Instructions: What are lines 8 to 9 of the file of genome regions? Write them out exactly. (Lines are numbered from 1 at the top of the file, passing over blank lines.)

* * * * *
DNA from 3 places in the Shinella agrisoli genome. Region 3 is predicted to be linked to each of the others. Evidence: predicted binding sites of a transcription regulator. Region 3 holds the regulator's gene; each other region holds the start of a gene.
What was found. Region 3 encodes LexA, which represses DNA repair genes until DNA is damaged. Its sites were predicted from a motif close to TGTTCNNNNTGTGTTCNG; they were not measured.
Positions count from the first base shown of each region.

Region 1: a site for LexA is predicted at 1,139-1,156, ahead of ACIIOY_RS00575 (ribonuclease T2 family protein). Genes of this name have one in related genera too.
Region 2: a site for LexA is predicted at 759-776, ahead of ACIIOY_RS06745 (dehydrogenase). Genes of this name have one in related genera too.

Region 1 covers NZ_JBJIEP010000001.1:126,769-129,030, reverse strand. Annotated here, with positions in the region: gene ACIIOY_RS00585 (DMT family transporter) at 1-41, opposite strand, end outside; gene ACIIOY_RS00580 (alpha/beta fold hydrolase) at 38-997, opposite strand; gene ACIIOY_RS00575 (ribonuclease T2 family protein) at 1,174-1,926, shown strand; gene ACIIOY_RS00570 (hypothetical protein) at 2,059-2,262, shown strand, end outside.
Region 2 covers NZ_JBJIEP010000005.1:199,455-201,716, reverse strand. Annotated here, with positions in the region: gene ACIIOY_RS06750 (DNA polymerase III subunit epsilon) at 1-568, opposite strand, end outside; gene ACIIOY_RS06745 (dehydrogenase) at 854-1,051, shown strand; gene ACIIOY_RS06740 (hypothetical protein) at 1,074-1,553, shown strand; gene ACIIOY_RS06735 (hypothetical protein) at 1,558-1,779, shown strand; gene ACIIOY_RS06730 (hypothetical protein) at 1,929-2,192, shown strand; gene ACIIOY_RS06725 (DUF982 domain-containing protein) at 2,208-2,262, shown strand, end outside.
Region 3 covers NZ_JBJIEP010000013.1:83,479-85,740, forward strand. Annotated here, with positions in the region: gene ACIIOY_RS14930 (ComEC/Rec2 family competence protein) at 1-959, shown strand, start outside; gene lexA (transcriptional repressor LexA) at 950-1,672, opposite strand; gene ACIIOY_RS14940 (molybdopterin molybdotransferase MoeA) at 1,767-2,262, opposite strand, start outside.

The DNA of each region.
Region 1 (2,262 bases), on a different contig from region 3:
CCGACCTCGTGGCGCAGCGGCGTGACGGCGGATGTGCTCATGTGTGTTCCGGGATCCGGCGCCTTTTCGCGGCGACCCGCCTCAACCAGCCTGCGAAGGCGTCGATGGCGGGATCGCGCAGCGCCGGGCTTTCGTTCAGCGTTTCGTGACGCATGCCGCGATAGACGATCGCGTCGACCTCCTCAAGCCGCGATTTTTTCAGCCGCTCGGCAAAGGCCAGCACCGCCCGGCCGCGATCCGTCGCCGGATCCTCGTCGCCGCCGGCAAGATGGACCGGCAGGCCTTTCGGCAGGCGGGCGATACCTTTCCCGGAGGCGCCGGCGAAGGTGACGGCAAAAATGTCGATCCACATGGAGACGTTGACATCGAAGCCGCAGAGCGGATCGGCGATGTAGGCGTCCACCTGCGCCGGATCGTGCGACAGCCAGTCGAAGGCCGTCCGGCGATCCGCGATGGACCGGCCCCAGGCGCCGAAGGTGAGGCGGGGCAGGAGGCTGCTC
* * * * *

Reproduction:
Region 3 covers NZ_JBJIEP010000013.1:83,479-85,740, forward strand. Annotated here, with positions in the region: gene ACIIOY_RS14930 (ComEC/Rec2 family competence protein) at 1-959, shown strand, start outside; gene lexA (transcriptional repressor LexA) at 950-1,672, opposite strand; gene ACIIOY_RS14940 (molybdopterin molybdotransferase MoeA) at 1,767-2,262, opposite strand, start outside.

The DNA of each region.